4. The research show that anomalies in the earth’s rotation around its axis and its revolution around the sun create periodic changes in the relationship between the earth and the sun. The traditional interpretation of these changes, in purely atmospheric terms is that they cause periods of warming and cooling because of varying amounts of the sun’s energy reaching the northern latitudes of the planet. The alternate interpretation of he same anomalies in KPCT is that these changes place stresses on plate movements and generate heat flow pulses from the plate boundaries and these in turn cause changes to the climate.
  5. The Lamont and Doherty 2005 paper confirms a cycle of large heat flow pulses from the plate boundaries with period of roughly 100,00 years give or take, and this period matches the that of glaciation cycles within their natural variance. If we combine the Lamont&Doherty results and the recent MIT findings we find a sound basis for developing a relationship between plate tectonics and glaciation cycles consistent with the KPCT proposition that plate tectonics is the dominant force in climate.
  6. IMAGE#3 is a chart of earth’s surface temperature from 400,000 years ago to 1950. The chart is inverted so that warm periods appear below the x-axis with cool periods above the x-axis. It is evident that the the normal state of the planet is the cool period but with periodic brief excursions into warmth, colored red on the chart. Secondly, it is noted that the transition from cool period to warmth a steep and sudden decline – almost instantaneously in the context of the time scale of the chart. It just so happens that we have a mechanism on our planet that can generate that kind of heat flow, and that mechanism is plate tectonics. Also noteworthy is that many of the warm periods are not really warming periods. There is a sharp and steep dive into the warmth and then almost immediately it begins its return to the cold.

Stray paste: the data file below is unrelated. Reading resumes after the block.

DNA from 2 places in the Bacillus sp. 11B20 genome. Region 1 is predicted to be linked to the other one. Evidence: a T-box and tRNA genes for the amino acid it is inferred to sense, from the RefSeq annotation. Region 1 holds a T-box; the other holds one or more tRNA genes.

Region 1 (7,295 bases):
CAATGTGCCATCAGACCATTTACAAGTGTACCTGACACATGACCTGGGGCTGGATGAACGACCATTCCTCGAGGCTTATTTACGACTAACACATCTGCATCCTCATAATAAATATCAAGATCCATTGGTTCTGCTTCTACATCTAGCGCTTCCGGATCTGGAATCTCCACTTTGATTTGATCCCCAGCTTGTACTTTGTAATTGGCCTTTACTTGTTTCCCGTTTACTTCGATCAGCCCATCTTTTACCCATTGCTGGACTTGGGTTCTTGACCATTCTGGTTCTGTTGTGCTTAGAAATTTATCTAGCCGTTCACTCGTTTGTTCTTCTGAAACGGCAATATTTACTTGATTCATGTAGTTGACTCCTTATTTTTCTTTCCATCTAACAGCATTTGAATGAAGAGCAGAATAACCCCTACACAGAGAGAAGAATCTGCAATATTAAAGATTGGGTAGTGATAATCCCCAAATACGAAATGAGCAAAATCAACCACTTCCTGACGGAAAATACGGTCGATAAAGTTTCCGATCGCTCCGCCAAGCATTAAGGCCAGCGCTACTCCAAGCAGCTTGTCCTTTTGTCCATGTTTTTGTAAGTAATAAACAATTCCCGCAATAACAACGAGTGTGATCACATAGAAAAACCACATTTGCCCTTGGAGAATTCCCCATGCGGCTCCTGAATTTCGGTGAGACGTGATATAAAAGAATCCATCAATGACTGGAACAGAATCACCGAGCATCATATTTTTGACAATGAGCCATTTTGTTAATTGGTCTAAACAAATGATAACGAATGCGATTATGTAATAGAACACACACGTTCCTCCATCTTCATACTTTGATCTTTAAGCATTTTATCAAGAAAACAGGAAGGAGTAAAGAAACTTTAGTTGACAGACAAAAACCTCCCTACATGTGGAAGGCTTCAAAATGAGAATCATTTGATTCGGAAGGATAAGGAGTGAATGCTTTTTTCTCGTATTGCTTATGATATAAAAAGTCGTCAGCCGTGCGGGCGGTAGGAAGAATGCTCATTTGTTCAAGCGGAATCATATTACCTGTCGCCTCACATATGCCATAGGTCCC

7. The cold periods are the earth’s natural state and the brief excursions into warmth are anomalies that are quickly corrected. The current warming period dives into its peak warming in the initial transition from cold and then it slowly begins its journey back to the cold. These transitions are not smooth however as can be seen in the sawtooth shape of the return to the cold where some periods of stalled warmth will be found. The current warming event also shows the sawtooth return to the cold with relatively brief alternating warming and cooling periods. These observations are made relative to the very long time cycle of the glaciation cycle compared with for example life spans of humans and their civilizations. The current warm event is not about 12,000 years old and the shape of the curve appears to indicate that it is about to end.